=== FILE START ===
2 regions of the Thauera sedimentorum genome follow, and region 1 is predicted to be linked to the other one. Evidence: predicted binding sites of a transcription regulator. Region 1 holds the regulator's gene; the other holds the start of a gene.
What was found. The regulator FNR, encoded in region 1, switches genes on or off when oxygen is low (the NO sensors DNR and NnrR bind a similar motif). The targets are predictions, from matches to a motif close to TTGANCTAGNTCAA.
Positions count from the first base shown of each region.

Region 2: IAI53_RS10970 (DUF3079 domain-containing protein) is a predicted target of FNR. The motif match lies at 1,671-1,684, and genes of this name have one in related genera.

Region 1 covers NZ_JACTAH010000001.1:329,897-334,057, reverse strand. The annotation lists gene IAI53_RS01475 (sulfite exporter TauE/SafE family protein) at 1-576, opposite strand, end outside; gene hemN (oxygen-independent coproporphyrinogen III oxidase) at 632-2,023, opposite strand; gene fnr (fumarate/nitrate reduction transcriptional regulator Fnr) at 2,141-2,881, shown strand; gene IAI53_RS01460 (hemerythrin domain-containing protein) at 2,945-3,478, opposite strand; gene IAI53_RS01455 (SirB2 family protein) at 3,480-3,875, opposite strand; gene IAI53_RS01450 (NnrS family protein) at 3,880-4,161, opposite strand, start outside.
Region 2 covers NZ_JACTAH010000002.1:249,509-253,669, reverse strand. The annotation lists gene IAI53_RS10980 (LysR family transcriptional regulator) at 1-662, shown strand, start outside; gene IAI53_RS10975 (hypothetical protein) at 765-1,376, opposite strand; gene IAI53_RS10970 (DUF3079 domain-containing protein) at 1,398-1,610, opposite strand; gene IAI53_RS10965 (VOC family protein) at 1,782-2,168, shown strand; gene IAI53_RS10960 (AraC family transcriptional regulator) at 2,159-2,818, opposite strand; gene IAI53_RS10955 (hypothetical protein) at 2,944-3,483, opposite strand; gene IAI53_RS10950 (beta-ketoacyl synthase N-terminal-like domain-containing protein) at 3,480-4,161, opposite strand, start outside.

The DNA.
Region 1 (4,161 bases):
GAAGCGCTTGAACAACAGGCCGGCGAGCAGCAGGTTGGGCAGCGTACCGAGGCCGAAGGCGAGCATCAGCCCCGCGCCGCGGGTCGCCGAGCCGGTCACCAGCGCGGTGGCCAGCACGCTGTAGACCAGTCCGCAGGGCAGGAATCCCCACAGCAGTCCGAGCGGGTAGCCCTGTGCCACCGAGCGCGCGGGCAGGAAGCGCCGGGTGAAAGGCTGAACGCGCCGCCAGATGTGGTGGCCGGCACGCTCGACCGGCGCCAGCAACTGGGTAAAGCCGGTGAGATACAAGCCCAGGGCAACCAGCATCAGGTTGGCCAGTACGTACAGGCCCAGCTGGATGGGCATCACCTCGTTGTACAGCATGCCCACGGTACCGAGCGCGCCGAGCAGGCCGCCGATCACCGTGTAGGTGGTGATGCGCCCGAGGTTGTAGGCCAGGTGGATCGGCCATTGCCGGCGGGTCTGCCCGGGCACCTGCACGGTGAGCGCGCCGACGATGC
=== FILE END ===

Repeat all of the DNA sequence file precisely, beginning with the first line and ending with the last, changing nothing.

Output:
2 regions of the Thauera sedimentorum genome follow, and region 1 is predicted to be linked to the other one. Evidence: predicted binding sites of a transcription regulator. Region 1 holds the regulator's gene; the other holds the start of a gene.
What was found. The regulator FNR, encoded in region 1, switches genes on or off when oxygen is low (the NO sensors DNR and NnrR bind a similar motif). The targets are predictions, from matches to a motif close to TTGANCTAGNTCAA.
Positions count from the first base shown of each region.

Region 2: IAI53_RS10970 (DUF3079 domain-containing protein) is a predicted target of FNR. The motif match lies at 1,671-1,684, and genes of this name have one in related genera.

Region 1 covers NZ_JACTAH010000001.1:329,897-334,057, reverse strand. The annotation lists gene IAI53_RS01475 (sulfite exporter TauE/SafE family protein) at 1-576, opposite strand, end outside; gene hemN (oxygen-independent coproporphyrinogen III oxidase) at 632-2,023, opposite strand; gene fnr (fumarate/nitrate reduction transcriptional regulator Fnr) at 2,141-2,881, shown strand; gene IAI53_RS01460 (hemerythrin domain-containing protein) at 2,945-3,478, opposite strand; gene IAI53_RS01455 (SirB2 family protein) at 3,480-3,875, opposite strand; gene IAI53_RS01450 (NnrS family protein) at 3,880-4,161, opposite strand, start outside.
Region 2 covers NZ_JACTAH010000002.1:249,509-253,669, reverse strand. The annotation lists gene IAI53_RS10980 (LysR family transcriptional regulator) at 1-662, shown strand, start outside; gene IAI53_RS10975 (hypothetical protein) at 765-1,376, opposite strand; gene IAI53_RS10970 (DUF3079 domain-containing protein) at 1,398-1,610, opposite strand; gene IAI53_RS10965 (VOC family protein) at 1,782-2,168, shown strand; gene IAI53_RS10960 (AraC family transcriptional regulator) at 2,159-2,818, opposite strand; gene IAI53_RS10955 (hypothetical protein) at 2,944-3,483, opposite strand; gene IAI53_RS10950 (beta-ketoacyl synthase N-terminal-like domain-containing protein) at 3,480-4,161, opposite strand, start outside.

The DNA.
Region 1 (4,161 bases):
GAAGCGCTTGAACAACAGGCCGGCGAGCAGCAGGTTGGGCAGCGTACCGAGGCCGAAGGCGAGCATCAGCCCCGCGCCGCGGGTCGCCGAGCCGGTCACCAGCGCGGTGGCCAGCACGCTGTAGACCAGTCCGCAGGGCAGGAATCCCCACAGCAGTCCGAGCGGGTAGCCCTGTGCCACCGAGCGCGCGGGCAGGAAGCGCCGGGTGAAAGGCTGAACGCGCCGCCAGATGTGGTGGCCGGCACGCTCGACCGGCGCCAGCAACTGGGTAAAGCCGGTGAGATACAAGCCCAGGGCAACCAGCATCAGGTTGGCCAGTACGTACAGGCCCAGCTGGATGGGCATCACCTCGTTGTACAGCATGCCCACGGTACCGAGCGCGCCGAGCAGGCCGCCGATCACCGTGTAGGTGGTGATGCGCCCGAGGTTGTAGGCCAGGTGGATCGGCCATTGCCGGCGGGTCTGCCCGGGCACCTGCACGGTGAGCGCGCCGACGATGC